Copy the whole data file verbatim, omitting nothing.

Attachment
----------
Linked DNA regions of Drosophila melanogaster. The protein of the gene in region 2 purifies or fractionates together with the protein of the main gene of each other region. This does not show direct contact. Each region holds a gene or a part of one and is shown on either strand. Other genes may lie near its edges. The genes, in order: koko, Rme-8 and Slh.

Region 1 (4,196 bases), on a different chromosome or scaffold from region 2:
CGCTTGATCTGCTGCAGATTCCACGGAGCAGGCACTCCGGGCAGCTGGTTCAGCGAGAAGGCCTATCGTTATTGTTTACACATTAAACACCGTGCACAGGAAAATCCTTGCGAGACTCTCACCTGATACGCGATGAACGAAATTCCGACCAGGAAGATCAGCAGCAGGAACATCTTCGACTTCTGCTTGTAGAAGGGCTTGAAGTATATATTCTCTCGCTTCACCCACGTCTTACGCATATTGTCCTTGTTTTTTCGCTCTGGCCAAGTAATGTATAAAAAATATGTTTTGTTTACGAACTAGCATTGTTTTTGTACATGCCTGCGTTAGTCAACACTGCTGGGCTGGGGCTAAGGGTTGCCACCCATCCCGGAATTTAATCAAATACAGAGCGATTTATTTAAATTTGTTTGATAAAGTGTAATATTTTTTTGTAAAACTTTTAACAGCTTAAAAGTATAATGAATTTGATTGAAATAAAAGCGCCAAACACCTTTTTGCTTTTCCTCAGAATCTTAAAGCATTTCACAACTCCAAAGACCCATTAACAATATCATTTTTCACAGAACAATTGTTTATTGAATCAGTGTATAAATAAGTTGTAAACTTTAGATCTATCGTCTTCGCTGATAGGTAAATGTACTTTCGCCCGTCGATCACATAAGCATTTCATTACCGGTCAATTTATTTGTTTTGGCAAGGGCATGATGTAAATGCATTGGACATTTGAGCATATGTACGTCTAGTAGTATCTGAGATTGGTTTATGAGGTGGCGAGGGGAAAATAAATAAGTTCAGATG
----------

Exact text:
Linked DNA regions of Drosophila melanogaster. The protein of the gene in region 2 purifies or fractionates together with the protein of the main gene of each other region. This does not show direct contact. Each region holds a gene or a part of one and is shown on either strand. Other genes may lie near its edges. The genes, in order: koko, Rme-8 and Slh.

Region 1 (4,196 bases), on a different chromosome or scaffold from region 2:
CGCTTGATCTGCTGCAGATTCCACGGAGCAGGCACTCCGGGCAGCTGGTTCAGCGAGAAGGCCTATCGTTATTGTTTACACATTAAACACCGTGCACAGGAAAATCCTTGCGAGACTCTCACCTGATACGCGATGAACGAAATTCCGACCAGGAAGATCAGCAGCAGGAACATCTTCGACTTCTGCTTGTAGAAGGGCTTGAAGTATATATTCTCTCGCTTCACCCACGTCTTACGCATATTGTCCTTGTTTTTTCGCTCTGGCCAAGTAATGTATAAAAAATATGTTTTGTTTACGAACTAGCATTGTTTTTGTACATGCCTGCGTTAGTCAACACTGCTGGGCTGGGGCTAAGGGTTGCCACCCATCCCGGAATTTAATCAAATACAGAGCGATTTATTTAAATTTGTTTGATAAAGTGTAATATTTTTTTGTAAAACTTTTAACAGCTTAAAAGTATAATGAATTTGATTGAAATAAAAGCGCCAAACACCTTTTTGCTTTTCCTCAGAATCTTAAAGCATTTCACAACTCCAAAGACCCATTAACAATATCATTTTTCACAGAACAATTGTTTATTGAATCAGTGTATAAATAAGTTGTAAACTTTAGATCTATCGTCTTCGCTGATAGGTAAATGTACTTTCGCCCGTCGATCACATAAGCATTTCATTACCGGTCAATTTATTTGTTTTGGCAAGGGCATGATGTAAATGCATTGGACATTTGAGCATATGTACGTCTAGTAGTATCTGAGATTGGTTTATGAGGTGGCGAGGGGAAAATAAATAAGTTCAGATG